Tag Archives: glass


Getting the most out of Google Glass

You bought Glass, so now what? You’ve got $1500 of wearable headset time to get out there.

Get Setup

First get your phone setup and connected to Glass. Make sure you have tethering turned on so you can use Glass everywhere. If you have an Iphone make sure the MyGlass app is working. This will give you data and navigation everywhere.

Next practice using the screencast feature on The MyGlass app. This lets you show people how it works without having to take it off, get it setup on their heads. This comes in handy for times when you get asked for details.

Third go and get a few apps setup. I recommend Weather Alerts, Gmail, Twitter, Facebook and Google hangouts. Winkfeed which does RSS feeds is also pretty cool, but can be a overwhelming. SocialRadar is coming soon and you’ll want that too.

Your first adventure

Now put on Glass and go out and do something. I suggest a trip to the park, museum, a hike a bike ride or just a long walk.

Glass really shines as a kind of video journaling tool. Practice making short ten second videos that you will later be able to pull together to help recall and share the experience from your POV. You can share these moments as the happen on Facebook, Gplus or twitter or wait until it is over.

Get past that awkward dating stage

You might feel a bit awkward. Rather than taking off your Glass remind yourself you are a cyborg, living in the future. As I’ve walked around I’ve noticed that most people don’t even notice you have it on.


The feeling of awkwardness will pass quickly (after a few times out).

Dealing with questions and gawkers

Once or twice a week you will get asked by random strangers overcome by curiosity, “What is that thing on your face, or is that Google Glass.” It is easy to get tripped up into thinking that someone wants a long explanation and a long social interaction is required of even expected. In my experience most people are satisfied with short and concise answers:

Q: Hey dude is that Google Glass
A: Yes
Q: what do you think of it?
A: It’s great.

Keep in mind that this stranger’s inquiry is like the “how are you doing?” part of a business conversation. They stranger doesn’t really want to hear about your problems. If the stranger wants more details they will ask. In my experience strangers are generally excited to see the new gadget, and acknowledgement that they saw it is all they are looking for. You will mostly make them uncomfortable by detaining them with your detailed product review. Be polite but minimalist in your interaction.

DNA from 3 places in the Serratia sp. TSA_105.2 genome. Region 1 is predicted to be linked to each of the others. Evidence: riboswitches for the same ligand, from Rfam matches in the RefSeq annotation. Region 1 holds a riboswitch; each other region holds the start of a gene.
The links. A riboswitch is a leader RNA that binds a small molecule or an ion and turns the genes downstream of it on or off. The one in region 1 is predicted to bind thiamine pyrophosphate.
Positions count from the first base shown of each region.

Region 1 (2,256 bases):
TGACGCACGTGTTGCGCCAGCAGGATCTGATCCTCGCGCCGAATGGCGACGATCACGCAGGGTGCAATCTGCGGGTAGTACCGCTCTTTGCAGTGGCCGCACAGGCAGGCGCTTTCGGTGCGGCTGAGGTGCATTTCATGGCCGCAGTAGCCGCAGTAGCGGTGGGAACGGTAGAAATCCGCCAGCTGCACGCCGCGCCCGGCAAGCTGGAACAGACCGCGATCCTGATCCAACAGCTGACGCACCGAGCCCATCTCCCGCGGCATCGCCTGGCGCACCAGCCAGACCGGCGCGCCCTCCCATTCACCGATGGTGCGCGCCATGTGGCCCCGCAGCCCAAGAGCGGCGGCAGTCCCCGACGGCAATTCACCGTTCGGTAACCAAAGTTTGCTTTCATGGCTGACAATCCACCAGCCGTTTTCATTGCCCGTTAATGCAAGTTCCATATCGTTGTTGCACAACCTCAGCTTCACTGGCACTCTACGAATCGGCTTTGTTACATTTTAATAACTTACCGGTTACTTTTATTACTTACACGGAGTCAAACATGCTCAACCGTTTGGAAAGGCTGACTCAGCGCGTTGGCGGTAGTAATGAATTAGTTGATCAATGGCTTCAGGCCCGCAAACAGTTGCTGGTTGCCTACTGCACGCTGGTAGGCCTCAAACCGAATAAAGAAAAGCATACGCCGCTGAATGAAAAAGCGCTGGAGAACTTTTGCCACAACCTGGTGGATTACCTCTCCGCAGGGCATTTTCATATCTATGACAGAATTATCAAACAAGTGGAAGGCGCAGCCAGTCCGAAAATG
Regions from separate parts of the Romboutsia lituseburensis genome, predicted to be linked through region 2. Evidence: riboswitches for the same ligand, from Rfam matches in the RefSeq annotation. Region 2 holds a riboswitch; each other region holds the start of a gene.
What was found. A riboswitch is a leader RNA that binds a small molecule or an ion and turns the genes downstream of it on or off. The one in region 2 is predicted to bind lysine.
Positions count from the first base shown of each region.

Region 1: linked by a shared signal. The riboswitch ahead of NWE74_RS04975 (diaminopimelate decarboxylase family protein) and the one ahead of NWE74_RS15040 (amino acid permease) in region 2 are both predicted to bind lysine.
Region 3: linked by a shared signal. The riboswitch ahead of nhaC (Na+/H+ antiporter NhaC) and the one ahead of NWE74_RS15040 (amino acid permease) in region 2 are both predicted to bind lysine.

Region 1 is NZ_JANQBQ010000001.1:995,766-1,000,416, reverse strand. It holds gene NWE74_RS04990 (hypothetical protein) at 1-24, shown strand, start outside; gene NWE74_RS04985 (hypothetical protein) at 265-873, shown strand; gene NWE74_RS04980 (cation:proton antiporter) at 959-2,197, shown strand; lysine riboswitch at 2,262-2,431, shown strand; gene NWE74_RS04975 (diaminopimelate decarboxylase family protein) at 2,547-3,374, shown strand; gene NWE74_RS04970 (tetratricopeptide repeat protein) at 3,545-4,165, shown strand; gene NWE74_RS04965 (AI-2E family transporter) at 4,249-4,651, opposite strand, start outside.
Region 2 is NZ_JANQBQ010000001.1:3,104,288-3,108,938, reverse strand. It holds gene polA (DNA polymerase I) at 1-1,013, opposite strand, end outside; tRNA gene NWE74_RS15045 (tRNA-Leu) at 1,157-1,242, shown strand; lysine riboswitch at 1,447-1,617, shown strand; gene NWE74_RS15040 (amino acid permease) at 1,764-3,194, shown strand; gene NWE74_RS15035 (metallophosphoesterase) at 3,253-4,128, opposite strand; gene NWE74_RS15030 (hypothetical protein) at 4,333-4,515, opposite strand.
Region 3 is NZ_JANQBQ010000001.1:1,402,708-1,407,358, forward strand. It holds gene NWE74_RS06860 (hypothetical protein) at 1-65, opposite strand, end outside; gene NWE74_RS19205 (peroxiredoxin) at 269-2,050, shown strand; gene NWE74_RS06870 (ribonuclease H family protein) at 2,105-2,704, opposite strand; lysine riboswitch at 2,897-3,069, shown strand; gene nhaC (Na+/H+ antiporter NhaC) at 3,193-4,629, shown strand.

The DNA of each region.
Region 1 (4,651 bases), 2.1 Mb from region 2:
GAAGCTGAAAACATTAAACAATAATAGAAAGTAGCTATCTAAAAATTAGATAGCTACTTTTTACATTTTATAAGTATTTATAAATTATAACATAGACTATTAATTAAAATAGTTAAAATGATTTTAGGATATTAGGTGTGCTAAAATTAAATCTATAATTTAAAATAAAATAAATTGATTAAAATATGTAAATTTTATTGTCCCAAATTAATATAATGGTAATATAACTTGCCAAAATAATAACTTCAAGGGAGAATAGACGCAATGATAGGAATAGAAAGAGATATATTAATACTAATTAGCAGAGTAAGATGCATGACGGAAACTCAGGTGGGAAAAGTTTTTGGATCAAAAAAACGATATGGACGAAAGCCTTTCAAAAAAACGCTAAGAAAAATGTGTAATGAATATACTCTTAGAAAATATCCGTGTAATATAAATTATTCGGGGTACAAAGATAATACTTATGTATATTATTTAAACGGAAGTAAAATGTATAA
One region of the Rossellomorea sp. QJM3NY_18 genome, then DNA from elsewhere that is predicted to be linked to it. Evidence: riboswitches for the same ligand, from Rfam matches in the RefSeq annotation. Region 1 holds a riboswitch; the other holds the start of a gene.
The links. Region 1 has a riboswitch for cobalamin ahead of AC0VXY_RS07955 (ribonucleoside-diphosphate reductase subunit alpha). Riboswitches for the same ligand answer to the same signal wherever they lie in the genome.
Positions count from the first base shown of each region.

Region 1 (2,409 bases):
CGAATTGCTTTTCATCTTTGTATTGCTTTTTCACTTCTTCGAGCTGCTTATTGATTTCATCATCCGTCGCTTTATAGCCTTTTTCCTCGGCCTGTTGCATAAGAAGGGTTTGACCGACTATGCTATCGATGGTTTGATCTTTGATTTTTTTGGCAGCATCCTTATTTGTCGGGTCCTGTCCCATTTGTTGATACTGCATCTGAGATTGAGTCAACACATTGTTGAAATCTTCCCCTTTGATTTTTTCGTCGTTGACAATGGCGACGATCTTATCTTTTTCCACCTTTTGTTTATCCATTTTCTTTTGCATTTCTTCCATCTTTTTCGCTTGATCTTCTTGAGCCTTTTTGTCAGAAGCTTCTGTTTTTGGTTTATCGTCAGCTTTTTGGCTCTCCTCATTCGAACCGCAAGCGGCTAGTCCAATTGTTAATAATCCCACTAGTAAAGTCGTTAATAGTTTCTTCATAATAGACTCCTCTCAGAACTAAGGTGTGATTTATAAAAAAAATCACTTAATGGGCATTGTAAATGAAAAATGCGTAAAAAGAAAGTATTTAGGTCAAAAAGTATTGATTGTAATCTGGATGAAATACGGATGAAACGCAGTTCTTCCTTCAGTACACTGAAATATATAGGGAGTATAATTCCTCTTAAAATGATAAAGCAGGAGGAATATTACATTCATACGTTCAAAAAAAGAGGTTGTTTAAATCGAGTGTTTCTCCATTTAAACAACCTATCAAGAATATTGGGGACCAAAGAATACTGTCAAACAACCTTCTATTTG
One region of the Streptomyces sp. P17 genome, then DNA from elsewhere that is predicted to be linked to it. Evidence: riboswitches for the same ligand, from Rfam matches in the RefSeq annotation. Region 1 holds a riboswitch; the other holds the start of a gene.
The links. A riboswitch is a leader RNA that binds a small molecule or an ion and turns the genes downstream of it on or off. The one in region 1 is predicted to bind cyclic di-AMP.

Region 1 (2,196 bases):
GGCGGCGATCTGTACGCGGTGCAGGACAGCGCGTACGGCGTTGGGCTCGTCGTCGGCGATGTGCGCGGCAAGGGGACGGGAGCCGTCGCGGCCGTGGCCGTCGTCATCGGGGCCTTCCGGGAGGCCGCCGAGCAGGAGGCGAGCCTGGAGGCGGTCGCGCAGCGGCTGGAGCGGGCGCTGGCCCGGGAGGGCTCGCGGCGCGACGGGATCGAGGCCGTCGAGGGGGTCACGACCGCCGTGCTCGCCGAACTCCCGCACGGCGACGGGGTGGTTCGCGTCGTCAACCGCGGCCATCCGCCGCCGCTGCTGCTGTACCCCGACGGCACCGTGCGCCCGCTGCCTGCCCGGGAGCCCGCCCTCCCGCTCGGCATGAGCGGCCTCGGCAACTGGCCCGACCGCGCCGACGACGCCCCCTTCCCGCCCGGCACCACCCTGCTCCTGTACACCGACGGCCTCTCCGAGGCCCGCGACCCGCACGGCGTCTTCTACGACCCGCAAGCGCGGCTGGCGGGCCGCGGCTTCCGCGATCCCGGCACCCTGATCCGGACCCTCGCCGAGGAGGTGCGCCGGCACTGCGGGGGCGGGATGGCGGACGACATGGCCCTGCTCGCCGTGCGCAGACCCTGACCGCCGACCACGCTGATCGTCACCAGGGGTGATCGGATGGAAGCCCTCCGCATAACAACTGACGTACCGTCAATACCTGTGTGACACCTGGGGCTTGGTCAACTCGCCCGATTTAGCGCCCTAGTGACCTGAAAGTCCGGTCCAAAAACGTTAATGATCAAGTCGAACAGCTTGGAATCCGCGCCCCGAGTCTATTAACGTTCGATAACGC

Google Glass Review


I’m still waiting for my own pair of Google Glass. I managed to borrow a pair for a few minutes and here are my first impressions.

  • The Screen — The screen was smaller than I expected. Hold your right arm out with two fingers together pointing left. The screen is about two fingers high and from the tip of an index finger to the middle knuckle wide. I plan to prototype UI wireframe a with small sticky notes.
  • Overall Experience — it was less intrusive and awkward than I expected. It was a little hard to get the screen in the right place, but once I did it was very clear. The bone conducting speaker made the audio from Glass very clear even in a crowded room. I could see myself using this without feeling like a guy with a bluetooth headset.
  • Apps – I got to play with the Navigation, NY Times and picture taking apps. The navigation app was pretty cool and I think this will be killer. Photos and video are difficult to see what you are getting because the resolution on the display (640×320) isn’t high enough to show detail. You won’t be using Glass as an eReader yet.
  • User interface — the user interface is driven by voice commands and flipping forward and back touching the side of the device. The apps are based on a card / menu driven system, sort of like a hypertext PowerPoint. Voice recognition was fairly good, but the menu driven nature of things and limited display space will challenge designers.
  • Battery life — the Glass users I talked to suggested that battery life is a weakness of the current product generation. Continuous usage seems to be 1-3 hours before the device needs recharging. However the device isn’t on all the time, so this should be find for more casual users.

It is rumored that Glass will not be widely available to consumers until next year. I anticipate that Google will refine the device before shipping. I hope that they are able improve the screen and battery life before GA.

Bottom line: I will buy this as soon as I can. Even as a first generation technology it is very compelling.